After struggling for many years, I realised that my only solution was to remove my biggest barrier that prevented me from achieving more progress; I had to move to a part of town where I wouldn’t have to deal with daily public transit usage. I moved near downtown, to a more walkable neighbourhood, and I wish I would have done it years ago. Since I moved, my life improved so significantly, that I would wish for everyone to have the freedom of living near most of their daily destinations. It’s a life-saver. Literally. I instantly felt the weight of social isolation lift off my shoulders. Not only am I able to access most of my necessary destinations at a walking distance, I also feel much closer to people and a vibrant community. It is inspiring and motivating, and I am grateful that I no longer have to endure the troubles of public transit, to access that. Now, I rarely lose the momentum of my motivation, like I used to. I still have bad days when I struggle to leave my apartment, but I tell myself that compared to before, it’s a small effort to go out, and it has the potential to transform my day, in a positive way. I can just walk out the door and be at a nearby coffee shop, within 5 minutes. Just smiling at a stranger on the street or interacting with the barista when I pay for my coffee, can get me out of my head to break the negative thought loops, and can activate my productivity.
Ottawa’s disabled public transit system kept me disabled and poor. It made me feel overwhelmed and deeply hopeless, because no matter my intentions and efforts, I had very little energy left to dedicate to taking constructive actions that would improve my life. However emotionally resilient that I thought I was, having chronic feelings of hopelessness forced my body shut down and avoid life. When I think of my experiences with the public transit system, the first word that comes to mind is “stress”… The last thing a person trying to recover from a mental illness needs, is MORE STRESS. Taking public transit should reduce the stressors of transportation; not add more. The physical, emotional and financial burdens of Ottawa’s public transit system is detrimental to people’s wellbeing, especially for those whose mental health is already fragile. A transit system that is inconsistent, unreliable, unstable and disabled, keeps people who are trying to be functional, dysfunctional.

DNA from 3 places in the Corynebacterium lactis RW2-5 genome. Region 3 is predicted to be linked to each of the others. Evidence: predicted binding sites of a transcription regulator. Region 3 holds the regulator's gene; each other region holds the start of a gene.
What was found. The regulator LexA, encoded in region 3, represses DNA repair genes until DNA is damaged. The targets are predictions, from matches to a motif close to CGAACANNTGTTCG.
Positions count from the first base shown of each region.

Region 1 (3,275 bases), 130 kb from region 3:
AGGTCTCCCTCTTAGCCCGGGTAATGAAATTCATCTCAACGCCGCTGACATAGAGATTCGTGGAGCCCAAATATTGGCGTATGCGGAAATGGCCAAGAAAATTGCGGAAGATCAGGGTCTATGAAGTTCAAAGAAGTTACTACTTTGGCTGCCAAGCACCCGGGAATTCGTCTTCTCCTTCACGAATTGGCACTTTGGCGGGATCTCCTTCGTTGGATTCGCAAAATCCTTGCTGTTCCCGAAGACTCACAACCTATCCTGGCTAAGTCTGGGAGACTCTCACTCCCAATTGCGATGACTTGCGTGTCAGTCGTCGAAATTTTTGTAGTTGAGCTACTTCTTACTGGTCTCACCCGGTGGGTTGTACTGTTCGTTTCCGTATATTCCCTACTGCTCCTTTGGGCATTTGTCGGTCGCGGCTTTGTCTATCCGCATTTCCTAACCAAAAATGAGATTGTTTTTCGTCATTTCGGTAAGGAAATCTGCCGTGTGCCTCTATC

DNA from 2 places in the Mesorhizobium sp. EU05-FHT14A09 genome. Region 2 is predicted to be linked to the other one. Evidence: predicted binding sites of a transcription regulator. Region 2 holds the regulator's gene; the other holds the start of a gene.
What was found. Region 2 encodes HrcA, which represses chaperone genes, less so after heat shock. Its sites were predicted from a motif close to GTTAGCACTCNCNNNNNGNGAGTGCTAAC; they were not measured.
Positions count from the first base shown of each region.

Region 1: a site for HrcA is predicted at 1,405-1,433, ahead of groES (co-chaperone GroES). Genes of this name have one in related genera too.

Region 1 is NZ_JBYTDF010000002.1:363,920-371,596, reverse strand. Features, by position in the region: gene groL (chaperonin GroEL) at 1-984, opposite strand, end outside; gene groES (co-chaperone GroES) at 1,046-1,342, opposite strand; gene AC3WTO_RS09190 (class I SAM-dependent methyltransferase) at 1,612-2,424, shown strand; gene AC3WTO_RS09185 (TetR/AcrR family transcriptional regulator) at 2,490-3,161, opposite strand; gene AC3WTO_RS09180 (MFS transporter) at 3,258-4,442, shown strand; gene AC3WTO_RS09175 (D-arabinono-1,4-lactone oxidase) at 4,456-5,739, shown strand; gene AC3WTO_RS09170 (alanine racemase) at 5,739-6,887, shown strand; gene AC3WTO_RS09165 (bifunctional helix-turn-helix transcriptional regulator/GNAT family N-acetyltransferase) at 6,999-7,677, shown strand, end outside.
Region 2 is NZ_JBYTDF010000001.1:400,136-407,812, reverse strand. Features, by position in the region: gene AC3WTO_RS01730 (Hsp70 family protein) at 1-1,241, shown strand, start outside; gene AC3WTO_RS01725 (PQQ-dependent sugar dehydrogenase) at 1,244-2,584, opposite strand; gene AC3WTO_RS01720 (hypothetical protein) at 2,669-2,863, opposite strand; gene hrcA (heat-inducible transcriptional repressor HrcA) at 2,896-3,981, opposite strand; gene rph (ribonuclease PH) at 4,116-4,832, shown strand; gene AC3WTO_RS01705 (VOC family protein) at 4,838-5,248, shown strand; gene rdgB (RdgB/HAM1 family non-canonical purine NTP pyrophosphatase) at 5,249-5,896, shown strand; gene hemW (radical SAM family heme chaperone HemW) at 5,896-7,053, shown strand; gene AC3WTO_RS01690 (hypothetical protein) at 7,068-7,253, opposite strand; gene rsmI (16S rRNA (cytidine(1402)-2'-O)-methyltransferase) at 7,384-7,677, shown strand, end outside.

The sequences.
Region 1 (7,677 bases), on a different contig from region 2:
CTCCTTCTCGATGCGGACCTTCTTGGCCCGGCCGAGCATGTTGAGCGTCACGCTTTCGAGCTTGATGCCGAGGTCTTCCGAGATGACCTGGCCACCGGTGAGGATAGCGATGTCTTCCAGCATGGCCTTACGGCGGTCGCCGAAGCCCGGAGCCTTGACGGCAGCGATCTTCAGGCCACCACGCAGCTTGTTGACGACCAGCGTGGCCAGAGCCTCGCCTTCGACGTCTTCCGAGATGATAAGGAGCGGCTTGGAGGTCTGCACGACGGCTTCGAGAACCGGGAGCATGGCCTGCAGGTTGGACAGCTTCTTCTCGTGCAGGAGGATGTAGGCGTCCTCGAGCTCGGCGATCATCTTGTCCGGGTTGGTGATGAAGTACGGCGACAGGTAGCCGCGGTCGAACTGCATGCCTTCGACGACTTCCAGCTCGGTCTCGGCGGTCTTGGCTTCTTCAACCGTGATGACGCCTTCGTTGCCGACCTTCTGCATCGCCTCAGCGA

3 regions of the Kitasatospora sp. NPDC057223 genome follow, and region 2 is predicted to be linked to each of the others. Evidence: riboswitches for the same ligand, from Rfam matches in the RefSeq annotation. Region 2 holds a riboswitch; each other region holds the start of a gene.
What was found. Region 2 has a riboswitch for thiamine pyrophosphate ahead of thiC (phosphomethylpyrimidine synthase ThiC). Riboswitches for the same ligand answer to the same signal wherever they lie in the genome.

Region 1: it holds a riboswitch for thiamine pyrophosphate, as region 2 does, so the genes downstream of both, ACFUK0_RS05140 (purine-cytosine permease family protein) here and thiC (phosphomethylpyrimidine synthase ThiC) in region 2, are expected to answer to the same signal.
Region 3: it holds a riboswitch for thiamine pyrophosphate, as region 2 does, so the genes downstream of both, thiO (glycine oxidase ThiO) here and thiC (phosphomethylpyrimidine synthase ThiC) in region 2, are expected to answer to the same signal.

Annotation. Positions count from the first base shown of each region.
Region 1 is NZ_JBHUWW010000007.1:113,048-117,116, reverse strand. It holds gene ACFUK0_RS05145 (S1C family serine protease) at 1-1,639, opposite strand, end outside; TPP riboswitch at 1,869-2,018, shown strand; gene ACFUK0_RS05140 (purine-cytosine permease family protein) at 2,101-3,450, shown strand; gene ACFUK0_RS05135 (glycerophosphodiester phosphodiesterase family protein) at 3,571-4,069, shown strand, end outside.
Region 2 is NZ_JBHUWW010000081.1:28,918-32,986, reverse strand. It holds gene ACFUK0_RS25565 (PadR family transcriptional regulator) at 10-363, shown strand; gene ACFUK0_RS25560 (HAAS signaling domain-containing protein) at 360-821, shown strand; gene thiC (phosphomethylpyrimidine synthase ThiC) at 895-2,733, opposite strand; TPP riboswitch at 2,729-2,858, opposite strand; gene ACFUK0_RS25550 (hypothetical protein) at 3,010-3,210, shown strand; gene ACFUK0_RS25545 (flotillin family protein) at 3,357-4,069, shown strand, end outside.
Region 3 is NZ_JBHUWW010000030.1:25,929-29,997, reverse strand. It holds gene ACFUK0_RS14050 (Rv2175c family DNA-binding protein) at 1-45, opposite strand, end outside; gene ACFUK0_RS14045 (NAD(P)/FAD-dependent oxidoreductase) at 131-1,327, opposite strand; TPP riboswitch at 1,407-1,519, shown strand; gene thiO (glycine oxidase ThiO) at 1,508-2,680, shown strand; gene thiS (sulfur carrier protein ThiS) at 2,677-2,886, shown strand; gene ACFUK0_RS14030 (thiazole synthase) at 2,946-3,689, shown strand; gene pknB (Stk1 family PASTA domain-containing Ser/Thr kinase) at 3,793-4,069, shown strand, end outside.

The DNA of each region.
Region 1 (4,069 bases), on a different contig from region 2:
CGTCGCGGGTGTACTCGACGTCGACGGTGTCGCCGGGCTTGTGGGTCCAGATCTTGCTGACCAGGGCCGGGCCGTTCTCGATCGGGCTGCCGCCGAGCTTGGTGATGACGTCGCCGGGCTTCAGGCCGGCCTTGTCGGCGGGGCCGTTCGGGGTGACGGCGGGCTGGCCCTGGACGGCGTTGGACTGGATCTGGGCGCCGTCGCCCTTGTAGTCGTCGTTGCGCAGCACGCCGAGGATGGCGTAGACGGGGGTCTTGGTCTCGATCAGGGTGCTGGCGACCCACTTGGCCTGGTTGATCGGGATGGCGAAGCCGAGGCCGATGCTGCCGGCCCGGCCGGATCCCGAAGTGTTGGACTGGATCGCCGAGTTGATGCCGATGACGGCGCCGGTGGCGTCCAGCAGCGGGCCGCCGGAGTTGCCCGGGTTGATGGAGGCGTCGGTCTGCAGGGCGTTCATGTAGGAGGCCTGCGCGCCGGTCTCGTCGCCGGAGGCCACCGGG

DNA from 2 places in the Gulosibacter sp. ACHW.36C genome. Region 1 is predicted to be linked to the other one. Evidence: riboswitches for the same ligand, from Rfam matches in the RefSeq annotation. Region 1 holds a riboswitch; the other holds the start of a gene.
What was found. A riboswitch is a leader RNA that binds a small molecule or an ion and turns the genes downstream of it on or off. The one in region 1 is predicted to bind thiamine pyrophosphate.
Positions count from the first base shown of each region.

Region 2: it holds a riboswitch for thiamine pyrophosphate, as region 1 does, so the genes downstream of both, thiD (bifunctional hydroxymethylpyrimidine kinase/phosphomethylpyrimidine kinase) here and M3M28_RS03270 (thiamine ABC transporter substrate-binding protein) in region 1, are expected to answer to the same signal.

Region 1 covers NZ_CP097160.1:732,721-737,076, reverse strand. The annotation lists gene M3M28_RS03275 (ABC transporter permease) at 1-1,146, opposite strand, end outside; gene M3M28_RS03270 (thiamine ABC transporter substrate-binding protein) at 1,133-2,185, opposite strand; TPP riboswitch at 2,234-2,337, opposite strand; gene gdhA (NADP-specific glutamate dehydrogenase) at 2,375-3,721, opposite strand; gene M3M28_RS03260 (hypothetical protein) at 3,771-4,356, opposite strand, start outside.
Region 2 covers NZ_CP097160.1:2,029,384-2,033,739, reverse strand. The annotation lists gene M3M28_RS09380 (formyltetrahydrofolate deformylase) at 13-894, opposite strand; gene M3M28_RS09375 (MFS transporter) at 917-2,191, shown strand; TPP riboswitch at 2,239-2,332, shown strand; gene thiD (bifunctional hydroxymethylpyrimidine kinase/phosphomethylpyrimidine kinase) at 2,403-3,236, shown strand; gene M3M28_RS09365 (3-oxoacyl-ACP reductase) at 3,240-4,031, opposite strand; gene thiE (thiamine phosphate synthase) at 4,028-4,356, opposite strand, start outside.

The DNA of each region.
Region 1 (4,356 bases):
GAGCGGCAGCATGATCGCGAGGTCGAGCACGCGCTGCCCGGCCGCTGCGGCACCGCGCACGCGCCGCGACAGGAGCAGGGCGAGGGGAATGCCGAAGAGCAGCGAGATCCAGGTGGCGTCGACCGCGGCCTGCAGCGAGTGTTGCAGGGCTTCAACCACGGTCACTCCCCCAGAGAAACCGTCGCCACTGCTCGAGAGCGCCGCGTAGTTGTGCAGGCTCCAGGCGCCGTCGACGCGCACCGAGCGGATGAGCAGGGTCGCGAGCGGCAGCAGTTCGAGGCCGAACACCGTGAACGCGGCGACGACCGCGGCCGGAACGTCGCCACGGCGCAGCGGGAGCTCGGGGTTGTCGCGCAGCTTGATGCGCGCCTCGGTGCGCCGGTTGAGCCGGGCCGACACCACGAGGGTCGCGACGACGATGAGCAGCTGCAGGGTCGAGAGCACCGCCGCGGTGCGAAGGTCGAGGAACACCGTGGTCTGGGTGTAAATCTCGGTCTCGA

Extensive commutes are dreadful, whether you are using public transit, or stuck in traffic inside your car. If this time could be spent doing more meaningful things it would greatly increase your quality of life. A better transportation system that includes good public transit and better neighbourhood design, could help create a functional, healthy and vibrant city that would benefit everyone in Ottawa, whether they suffer from a disability or not— but it could have an even bigger impact on someone’s ability to recover from personal challenges, to participate and ‘‘contribute to society’’, and to live a dignified life.